“Gratitude,” said Cicero, “is not only the greatest of virtues, but the parent of all the others.”

        Philippians 4:6-7 Do not be anxious about anything, but in every situation, by prayer and petition, with thanksgiving, present your requests to God. And the peace of God, which transcends all understanding, will guard your hearts and your minds in Christ Jesus.

        Thanks JW and Happy Thanksgiving Everybody.

  2. Money Metals Exchange allows you to buy silver on an account, with a minimum purchase amount of a $100 dollars a month. You can receive your purchase monthly or set it up for every 3 months. If you can afford that amount monthly. It’s a good way to buy, and save.

  3. Beautiful and well written. Like so many, i too live on a humble income. But God’s given me favor to make friends in the region I live. In a short time I have neighbors I can depend upon and they depend upon me. That trust for a neighbor (friend) within 5 to 10 mi.²… Is a massive force multiplier in a survival situation. Just like critical first aid food, and firearms…. Just one key friend in a region can bring miracles your way.

    I’m so glad that I obeyed the Lord and relocated (July) to a remote, rural area of America. Most people still value honesty and honor out here. Anywhere where you hear country music about God family and faith…. And where you see American flags everywhere…. means you’re in patriot country.

    I am so grateful that we stepped out in faith and moved. From a bustling city where business was good (But the ethics were terrible and crime was off the scale).

    God can make up for the lack of funds we all sometimes experience. There are SO many honorable, God-fearing patriots in America! We’re all gonna come together and help one another in the times ahead.

  4. Thank you – this encouraged me today 🙂

    “The most important thing we have done to ensure our prepping is complete is simply to maintain awareness of our surroundings and a solidly structured lifestyle that trains our approach daily!”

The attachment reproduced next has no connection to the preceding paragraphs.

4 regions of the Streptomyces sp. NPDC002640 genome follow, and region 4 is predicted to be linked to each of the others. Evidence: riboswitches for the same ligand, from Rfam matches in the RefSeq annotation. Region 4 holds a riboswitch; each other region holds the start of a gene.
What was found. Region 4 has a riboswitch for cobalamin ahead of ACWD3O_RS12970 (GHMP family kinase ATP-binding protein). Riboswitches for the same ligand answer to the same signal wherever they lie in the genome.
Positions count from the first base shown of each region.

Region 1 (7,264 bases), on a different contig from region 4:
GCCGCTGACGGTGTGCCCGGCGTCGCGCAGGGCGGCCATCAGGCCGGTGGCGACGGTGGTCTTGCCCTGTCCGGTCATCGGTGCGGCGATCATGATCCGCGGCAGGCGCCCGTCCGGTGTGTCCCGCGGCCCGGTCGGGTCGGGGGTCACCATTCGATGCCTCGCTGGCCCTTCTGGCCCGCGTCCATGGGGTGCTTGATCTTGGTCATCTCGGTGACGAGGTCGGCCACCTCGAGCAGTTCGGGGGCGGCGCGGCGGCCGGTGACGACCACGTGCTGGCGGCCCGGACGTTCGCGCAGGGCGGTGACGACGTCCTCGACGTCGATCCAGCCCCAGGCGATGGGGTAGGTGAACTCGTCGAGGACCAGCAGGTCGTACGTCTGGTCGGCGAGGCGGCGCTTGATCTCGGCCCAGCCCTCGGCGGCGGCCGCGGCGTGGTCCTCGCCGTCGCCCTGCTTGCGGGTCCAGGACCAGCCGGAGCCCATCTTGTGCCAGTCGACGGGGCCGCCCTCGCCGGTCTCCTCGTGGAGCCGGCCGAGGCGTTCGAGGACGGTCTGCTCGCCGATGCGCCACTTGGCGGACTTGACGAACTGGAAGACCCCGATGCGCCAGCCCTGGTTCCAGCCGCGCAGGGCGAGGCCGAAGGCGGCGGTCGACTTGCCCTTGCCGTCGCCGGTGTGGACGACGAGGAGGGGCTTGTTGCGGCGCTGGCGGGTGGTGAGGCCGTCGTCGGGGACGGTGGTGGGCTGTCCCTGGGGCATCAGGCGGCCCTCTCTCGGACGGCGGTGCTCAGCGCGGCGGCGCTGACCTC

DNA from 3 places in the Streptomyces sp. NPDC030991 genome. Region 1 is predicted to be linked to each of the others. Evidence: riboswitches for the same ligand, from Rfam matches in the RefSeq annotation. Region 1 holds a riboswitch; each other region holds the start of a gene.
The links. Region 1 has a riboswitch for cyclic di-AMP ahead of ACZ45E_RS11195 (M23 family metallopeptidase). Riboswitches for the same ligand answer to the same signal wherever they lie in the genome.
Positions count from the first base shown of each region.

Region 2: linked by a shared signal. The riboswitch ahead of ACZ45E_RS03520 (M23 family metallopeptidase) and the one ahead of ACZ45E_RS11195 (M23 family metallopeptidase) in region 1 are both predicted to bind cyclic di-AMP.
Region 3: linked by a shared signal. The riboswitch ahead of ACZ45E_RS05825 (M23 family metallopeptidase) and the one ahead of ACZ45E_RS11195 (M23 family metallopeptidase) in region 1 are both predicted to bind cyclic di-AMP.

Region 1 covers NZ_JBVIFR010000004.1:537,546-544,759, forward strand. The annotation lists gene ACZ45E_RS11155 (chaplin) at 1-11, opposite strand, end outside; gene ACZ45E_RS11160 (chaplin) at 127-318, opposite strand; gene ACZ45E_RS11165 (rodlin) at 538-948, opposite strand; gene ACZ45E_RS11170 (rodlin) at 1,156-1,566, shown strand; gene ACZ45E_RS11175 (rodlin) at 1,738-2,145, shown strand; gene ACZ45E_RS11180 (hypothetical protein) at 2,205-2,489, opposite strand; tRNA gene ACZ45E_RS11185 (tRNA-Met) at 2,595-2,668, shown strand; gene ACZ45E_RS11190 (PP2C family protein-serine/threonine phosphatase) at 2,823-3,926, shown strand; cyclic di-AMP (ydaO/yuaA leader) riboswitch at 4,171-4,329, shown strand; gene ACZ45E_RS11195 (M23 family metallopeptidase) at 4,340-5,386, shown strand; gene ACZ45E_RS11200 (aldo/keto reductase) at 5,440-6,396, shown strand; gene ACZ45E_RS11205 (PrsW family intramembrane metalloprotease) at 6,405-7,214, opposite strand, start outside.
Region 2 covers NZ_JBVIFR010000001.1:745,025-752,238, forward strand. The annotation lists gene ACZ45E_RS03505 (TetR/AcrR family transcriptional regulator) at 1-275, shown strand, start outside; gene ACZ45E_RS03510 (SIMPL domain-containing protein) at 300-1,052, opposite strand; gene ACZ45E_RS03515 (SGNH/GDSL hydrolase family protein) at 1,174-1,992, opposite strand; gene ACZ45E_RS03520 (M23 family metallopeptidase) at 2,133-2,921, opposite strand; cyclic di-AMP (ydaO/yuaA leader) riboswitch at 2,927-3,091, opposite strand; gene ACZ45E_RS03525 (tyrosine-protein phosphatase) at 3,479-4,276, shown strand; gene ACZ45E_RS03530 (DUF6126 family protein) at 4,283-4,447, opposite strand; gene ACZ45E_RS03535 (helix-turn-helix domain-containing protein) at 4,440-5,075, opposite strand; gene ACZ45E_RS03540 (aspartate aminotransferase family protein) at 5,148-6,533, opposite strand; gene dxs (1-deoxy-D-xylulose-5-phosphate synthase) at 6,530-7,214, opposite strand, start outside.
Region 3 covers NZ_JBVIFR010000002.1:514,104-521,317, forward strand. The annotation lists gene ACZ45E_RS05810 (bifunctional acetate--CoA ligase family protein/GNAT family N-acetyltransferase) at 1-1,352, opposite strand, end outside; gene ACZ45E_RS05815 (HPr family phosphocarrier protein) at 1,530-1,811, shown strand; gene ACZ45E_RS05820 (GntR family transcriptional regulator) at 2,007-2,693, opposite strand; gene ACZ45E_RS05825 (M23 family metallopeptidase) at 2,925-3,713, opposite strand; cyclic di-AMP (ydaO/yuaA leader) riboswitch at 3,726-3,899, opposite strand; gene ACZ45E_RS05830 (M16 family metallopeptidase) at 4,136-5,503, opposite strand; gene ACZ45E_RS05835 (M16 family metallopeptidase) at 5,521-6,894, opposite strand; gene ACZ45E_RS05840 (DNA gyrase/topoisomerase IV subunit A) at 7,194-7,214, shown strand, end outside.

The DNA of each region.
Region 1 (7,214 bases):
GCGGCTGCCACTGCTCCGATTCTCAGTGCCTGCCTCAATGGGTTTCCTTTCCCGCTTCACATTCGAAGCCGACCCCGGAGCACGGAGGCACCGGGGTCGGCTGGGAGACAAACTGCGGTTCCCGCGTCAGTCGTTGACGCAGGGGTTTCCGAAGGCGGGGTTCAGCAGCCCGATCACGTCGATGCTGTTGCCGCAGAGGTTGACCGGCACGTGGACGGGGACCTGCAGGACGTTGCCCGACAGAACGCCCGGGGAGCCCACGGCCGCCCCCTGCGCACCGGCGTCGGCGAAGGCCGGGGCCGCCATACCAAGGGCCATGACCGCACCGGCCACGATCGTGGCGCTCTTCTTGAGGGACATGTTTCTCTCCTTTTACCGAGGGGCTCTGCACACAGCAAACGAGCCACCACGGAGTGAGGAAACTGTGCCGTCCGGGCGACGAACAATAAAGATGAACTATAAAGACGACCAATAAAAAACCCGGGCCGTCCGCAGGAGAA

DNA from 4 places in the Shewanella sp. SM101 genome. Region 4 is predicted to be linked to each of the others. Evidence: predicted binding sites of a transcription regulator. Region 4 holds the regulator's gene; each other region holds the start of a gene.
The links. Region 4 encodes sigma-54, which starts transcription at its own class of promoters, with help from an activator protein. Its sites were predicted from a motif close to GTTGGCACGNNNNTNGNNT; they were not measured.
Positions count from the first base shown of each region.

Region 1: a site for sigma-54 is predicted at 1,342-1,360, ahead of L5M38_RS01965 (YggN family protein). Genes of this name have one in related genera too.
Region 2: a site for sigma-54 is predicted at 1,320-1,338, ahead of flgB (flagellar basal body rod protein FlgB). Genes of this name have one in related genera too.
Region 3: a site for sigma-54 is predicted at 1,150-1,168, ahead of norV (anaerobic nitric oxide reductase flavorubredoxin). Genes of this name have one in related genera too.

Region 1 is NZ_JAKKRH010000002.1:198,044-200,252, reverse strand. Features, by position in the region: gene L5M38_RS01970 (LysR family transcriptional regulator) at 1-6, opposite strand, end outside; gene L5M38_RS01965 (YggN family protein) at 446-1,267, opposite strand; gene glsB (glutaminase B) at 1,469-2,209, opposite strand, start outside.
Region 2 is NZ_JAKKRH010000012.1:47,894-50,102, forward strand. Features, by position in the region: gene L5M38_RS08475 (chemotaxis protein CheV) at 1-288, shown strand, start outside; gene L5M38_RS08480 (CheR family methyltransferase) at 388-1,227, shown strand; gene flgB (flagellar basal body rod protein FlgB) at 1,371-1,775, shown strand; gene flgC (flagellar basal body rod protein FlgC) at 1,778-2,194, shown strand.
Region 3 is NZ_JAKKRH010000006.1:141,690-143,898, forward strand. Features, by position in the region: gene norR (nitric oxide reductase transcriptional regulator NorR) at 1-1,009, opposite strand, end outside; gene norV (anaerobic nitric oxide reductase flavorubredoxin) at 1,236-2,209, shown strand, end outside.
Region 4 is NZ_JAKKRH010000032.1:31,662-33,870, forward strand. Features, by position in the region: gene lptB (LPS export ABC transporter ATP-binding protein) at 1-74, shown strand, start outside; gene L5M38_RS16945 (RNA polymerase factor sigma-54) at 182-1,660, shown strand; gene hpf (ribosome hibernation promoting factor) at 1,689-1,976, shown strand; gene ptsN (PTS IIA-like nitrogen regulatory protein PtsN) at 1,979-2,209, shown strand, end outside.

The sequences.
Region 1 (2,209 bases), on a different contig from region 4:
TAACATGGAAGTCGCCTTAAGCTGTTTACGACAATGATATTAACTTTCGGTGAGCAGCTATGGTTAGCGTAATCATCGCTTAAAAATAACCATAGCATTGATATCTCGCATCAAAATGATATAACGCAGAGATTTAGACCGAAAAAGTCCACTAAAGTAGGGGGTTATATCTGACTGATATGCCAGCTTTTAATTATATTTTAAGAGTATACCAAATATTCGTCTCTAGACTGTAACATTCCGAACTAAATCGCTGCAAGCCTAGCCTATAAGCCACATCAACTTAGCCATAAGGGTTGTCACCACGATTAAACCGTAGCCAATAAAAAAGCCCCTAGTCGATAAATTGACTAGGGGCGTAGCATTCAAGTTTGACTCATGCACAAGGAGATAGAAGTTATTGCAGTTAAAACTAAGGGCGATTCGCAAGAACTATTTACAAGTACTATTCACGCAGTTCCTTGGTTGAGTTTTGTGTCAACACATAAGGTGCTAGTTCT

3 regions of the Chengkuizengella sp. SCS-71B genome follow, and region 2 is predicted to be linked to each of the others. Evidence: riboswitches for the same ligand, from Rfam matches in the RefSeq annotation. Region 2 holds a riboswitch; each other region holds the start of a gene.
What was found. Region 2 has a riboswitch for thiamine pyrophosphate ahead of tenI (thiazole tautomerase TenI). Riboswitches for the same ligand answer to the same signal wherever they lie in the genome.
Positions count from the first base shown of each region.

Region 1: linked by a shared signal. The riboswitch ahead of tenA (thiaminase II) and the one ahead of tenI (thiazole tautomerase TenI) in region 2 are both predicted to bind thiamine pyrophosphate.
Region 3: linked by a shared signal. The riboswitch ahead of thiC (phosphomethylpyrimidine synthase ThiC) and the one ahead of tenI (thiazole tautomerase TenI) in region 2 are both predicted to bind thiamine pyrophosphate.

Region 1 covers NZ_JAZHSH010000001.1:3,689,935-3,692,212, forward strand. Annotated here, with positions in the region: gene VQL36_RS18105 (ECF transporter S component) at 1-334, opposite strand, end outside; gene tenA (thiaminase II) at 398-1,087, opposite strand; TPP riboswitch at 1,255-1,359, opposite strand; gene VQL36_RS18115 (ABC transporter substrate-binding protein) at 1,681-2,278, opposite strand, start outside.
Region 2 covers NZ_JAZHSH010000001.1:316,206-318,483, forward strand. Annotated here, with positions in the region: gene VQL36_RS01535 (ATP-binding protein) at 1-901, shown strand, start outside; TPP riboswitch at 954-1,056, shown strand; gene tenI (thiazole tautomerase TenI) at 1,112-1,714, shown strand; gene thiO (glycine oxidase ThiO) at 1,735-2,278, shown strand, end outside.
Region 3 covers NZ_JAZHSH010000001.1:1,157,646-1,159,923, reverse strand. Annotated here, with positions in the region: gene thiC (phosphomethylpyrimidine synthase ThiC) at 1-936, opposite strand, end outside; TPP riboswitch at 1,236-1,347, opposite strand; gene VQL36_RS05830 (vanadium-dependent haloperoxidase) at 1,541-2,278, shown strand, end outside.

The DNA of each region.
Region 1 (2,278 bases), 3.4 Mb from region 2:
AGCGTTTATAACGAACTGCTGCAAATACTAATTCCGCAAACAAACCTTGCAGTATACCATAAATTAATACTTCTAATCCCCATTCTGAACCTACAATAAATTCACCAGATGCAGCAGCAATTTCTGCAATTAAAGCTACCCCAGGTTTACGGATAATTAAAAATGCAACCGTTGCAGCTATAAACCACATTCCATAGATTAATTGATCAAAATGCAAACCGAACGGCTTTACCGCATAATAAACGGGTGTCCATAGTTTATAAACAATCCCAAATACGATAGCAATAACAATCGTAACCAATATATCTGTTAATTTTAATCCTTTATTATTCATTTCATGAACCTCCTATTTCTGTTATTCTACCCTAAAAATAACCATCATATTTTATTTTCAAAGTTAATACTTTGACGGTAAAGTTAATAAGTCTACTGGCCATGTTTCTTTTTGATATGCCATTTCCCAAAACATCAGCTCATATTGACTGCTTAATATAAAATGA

…. absolutely this! Without the mindset and the practice, piles of “stuff” aren’t much use. You sound very creative and resourceful and determined, and in the end those traits are worth more than most anything!

    P.S. I too have had my “medical practice” on family members. I can change surgical dressings, manage tube feeding including replacing the “buttons” into the stomach (for some reason people think this is the grossest!), and much much more. Amazing how fast you learn when you have to take care of one of your own!

  5. I embrace the concept of self-sufficiency, gardening, raising chickens and rabbits. It is very appealing. If the world ends tomorrow you could still feed yourself, or at least that is the goal. But I can buy chicken cheaper than I can raise it. If the problem you are dealing with is providing for your family on a very limited budget why would you pay more to raise your own chickens than you would to buy it ready to eat at the store. Again, I get it if nuclear war breaks out everyone else starves and you have chickens (Sarcasm). The bottom line is you are raising chickens and goats as a hobby just like my hobby of woodworking. It is awesome that your hobby puts food on your table while I have to go to the store and pay about half what your chicken costs. But, if your poor and trying to provide… why?

    1. I’ll jump in to share my thoughts on the cost of raising certain animals. When I had chickens I purchased organic grains for them (pricey). It still costed me less per dozen eggs than to buy free ranging, organic eggs. Free ranging chickens cost very little to raise, and eating “organically raised” (by virtue of the land) chickens and/or their eggs is very economical and healthier. I’ve never owned goats, rabbits, pigs, or beef cows, but know of many who have and do. The cost of organically raised beef is through the roof, so it does make sense, if you can, to raise your own. There’s a lot of very cheap food out there, but its nutritional value is questionable. For me, for now, I can afford to buy the higher quality foods from local farmers/ranchers. The quality is critically important for children and for those whose bodies need that extra boost of nutrition. That is my opinion.